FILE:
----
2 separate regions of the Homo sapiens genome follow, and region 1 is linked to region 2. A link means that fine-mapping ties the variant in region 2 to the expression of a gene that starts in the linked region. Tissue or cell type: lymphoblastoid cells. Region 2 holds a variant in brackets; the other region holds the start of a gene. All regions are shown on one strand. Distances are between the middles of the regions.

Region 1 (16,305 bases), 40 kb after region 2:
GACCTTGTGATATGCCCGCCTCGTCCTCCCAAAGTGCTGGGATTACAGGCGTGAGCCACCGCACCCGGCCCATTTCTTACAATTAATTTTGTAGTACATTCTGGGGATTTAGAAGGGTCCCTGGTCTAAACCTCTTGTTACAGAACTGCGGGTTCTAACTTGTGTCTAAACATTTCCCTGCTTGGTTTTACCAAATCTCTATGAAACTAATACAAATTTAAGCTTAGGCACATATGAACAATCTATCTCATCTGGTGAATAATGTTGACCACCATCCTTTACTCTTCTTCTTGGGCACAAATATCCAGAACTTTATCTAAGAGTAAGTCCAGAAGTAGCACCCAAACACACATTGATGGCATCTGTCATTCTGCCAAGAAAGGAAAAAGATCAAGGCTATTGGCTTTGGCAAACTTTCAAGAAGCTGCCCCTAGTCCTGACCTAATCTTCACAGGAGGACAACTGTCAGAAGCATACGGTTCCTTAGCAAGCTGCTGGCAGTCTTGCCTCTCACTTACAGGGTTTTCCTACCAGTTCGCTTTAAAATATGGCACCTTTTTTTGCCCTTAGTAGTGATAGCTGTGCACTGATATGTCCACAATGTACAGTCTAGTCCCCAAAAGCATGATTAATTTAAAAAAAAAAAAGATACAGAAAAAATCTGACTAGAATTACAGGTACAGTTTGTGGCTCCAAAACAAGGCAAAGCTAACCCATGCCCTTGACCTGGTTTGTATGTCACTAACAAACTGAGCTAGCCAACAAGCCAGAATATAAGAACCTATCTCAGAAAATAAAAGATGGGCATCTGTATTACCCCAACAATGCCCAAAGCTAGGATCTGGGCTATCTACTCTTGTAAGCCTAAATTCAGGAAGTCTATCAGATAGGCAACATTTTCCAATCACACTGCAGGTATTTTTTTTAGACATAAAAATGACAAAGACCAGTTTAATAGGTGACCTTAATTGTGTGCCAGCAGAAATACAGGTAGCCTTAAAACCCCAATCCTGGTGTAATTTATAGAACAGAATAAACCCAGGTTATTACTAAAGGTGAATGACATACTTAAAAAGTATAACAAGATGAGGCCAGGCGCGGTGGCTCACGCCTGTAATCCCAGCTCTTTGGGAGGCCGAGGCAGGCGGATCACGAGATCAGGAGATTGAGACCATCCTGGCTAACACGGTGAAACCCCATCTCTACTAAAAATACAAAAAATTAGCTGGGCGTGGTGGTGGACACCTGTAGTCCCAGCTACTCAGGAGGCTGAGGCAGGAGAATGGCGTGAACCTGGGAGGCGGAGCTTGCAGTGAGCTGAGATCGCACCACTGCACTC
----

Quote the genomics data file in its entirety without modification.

2 separate regions of the Homo sapiens genome follow, and region 1 is linked to region 2. A link means that fine-mapping ties the variant in region 2 to the expression of a gene that starts in the linked region. Tissue or cell type: lymphoblastoid cells. Region 2 holds a variant in brackets; the other region holds the start of a gene. All regions are shown on one strand. Distances are between the middles of the regions.

Region 1 (16,305 bases), 40 kb after region 2:
GACCTTGTGATATGCCCGCCTCGTCCTCCCAAAGTGCTGGGATTACAGGCGTGAGCCACCGCACCCGGCCCATTTCTTACAATTAATTTTGTAGTACATTCTGGGGATTTAGAAGGGTCCCTGGTCTAAACCTCTTGTTACAGAACTGCGGGTTCTAACTTGTGTCTAAACATTTCCCTGCTTGGTTTTACCAAATCTCTATGAAACTAATACAAATTTAAGCTTAGGCACATATGAACAATCTATCTCATCTGGTGAATAATGTTGACCACCATCCTTTACTCTTCTTCTTGGGCACAAATATCCAGAACTTTATCTAAGAGTAAGTCCAGAAGTAGCACCCAAACACACATTGATGGCATCTGTCATTCTGCCAAGAAAGGAAAAAGATCAAGGCTATTGGCTTTGGCAAACTTTCAAGAAGCTGCCCCTAGTCCTGACCTAATCTTCACAGGAGGACAACTGTCAGAAGCATACGGTTCCTTAGCAAGCTGCTGGCAGTCTTGCCTCTCACTTACAGGGTTTTCCTACCAGTTCGCTTTAAAATATGGCACCTTTTTTTGCCCTTAGTAGTGATAGCTGTGCACTGATATGTCCACAATGTACAGTCTAGTCCCCAAAAGCATGATTAATTTAAAAAAAAAAAAGATACAGAAAAAATCTGACTAGAATTACAGGTACAGTTTGTGGCTCCAAAACAAGGCAAAGCTAACCCATGCCCTTGACCTGGTTTGTATGTCACTAACAAACTGAGCTAGCCAACAAGCCAGAATATAAGAACCTATCTCAGAAAATAAAAGATGGGCATCTGTATTACCCCAACAATGCCCAAAGCTAGGATCTGGGCTATCTACTCTTGTAAGCCTAAATTCAGGAAGTCTATCAGATAGGCAACATTTTCCAATCACACTGCAGGTATTTTTTTTAGACATAAAAATGACAAAGACCAGTTTAATAGGTGACCTTAATTGTGTGCCAGCAGAAATACAGGTAGCCTTAAAACCCCAATCCTGGTGTAATTTATAGAACAGAATAAACCCAGGTTATTACTAAAGGTGAATGACATACTTAAAAAGTATAACAAGATGAGGCCAGGCGCGGTGGCTCACGCCTGTAATCCCAGCTCTTTGGGAGGCCGAGGCAGGCGGATCACGAGATCAGGAGATTGAGACCATCCTGGCTAACACGGTGAAACCCCATCTCTACTAAAAATACAAAAAATTAGCTGGGCGTGGTGGTGGACACCTGTAGTCCCAGCTACTCAGGAGGCTGAGGCAGGAGAATGGCGTGAACCTGGGAGGCGGAGCTTGCAGTGAGCTGAGATCGCACCACTGCACTC